Expat Magazine

A Fire in the Neighborhood

By Sedulia @Sedulia


I was going out to buy a few things for dinner when I heard sirens. They got louder and louder and at the end of our little shopping street, one, then two, then three fire trucks turned the corner, drove to near where I was, and stopped, blocking the street. I didn't want to gawk, so I went about my errands, not before a shy, country-French-looking boy asked me in a quiet voice if I had any change-- he was hungry. I don't usually give money to aggressive beggars, but this one seemed so unused to asking and so young that my heart melted. But I didn't have any money, only a credit card. He said, "Merci madame" anyway and then hung back. I saw he was approaching only certain people, but no one gave him anything.

Usually the firemen don't have much firefighting to do in Paris. The buildings are fronted in stone, the weather is not as cold, and there are not nearly as many fires as in the wooden houses of the United States. Paris firemen also respond to medical emergencies and much of their work is taken up with that. We have a fire company around the corner from us, but the only times I have ever needed them were when my son put handcuffs on our anti-Semitic Hungarian au pair and they had to be cut off with a pair of the firemen's huge shears, and when a bande de jeunes set fire to a car in front of our house during the 2005 riots, almost exactly six years ago (it turned out later that it was most likely someone getting rid of his car for the insurance).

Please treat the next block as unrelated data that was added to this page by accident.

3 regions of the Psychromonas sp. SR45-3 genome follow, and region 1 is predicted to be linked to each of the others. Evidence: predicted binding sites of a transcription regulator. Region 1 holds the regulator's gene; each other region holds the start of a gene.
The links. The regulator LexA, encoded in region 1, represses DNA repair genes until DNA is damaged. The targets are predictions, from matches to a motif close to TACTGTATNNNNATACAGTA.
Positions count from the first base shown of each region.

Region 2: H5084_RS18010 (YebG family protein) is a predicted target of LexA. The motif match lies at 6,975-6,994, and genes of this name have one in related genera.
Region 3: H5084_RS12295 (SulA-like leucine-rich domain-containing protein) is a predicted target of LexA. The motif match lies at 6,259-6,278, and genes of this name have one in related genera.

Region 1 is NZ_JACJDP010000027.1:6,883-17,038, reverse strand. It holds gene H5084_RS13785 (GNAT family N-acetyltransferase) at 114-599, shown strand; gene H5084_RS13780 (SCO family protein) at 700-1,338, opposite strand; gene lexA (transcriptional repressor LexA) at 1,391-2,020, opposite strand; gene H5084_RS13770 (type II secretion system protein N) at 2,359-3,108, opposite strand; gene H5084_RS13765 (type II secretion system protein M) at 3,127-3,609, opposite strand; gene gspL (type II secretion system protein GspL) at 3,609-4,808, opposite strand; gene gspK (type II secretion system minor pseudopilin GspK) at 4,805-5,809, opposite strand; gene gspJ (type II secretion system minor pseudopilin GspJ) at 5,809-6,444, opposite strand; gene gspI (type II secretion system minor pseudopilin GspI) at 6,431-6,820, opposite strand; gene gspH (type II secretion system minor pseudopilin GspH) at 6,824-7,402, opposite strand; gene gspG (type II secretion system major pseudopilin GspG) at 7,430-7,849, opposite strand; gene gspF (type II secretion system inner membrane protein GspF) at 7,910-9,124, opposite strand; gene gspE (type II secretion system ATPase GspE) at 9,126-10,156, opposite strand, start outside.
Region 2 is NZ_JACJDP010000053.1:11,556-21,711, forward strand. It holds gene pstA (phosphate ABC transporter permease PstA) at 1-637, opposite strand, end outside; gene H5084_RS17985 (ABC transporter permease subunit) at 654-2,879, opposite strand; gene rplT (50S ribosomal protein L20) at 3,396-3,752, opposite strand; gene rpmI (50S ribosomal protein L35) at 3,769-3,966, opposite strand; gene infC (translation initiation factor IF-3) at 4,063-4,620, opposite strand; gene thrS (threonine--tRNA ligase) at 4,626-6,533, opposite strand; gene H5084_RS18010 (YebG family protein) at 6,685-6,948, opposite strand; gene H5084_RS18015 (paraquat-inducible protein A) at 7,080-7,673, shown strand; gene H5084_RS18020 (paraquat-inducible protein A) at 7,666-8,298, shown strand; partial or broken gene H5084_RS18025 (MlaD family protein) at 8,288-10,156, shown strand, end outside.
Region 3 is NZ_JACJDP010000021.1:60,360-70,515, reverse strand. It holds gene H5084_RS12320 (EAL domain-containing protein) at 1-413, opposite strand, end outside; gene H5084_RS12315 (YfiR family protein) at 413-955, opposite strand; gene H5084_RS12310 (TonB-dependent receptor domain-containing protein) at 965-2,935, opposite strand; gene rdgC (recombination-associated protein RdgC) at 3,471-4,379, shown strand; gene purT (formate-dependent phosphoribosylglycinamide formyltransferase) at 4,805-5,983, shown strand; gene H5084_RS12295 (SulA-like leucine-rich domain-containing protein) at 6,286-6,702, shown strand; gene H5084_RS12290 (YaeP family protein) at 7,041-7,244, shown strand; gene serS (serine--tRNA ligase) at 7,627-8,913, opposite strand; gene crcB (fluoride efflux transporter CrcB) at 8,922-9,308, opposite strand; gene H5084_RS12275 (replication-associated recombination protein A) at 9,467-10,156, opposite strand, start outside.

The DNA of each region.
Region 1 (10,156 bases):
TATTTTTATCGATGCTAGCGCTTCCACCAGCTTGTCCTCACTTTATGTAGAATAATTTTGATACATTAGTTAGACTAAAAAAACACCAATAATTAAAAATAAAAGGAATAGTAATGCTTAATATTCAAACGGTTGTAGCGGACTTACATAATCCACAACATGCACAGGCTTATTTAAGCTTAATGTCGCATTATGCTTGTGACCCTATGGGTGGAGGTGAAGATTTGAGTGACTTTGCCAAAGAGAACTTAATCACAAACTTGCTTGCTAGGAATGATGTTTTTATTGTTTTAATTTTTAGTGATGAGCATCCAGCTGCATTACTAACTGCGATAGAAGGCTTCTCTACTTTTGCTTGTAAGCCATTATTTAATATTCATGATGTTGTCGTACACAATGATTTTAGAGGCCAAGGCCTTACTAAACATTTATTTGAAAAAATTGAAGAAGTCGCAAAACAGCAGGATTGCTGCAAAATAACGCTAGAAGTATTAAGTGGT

The long ladder was out and up against the building and the pompiers in their heavy coats and oxygen tanks were lining up canvas hoses in the street when I came out of the store, and water was pumping through the fat hoses. Clusters of people were standing on the corner looking up at the fifth and sixth floors above the stores, where black smoke was pouring out of windows on both floors. It was now dark outside, but the smoke was visible against the pale building. Inside the building you could see the eerie light from a fireman's blue-white flashlight beam in the darkness. He came out on the balcony and looked down, then disappeared again into the smoky blackness. 

Did you know that most fatal fires are caused by cigarettes, when people fall asleep holding them? A new European-wide regulation requires all cigarettes sold to be self-extinguishing. It came into effect yesterday. 


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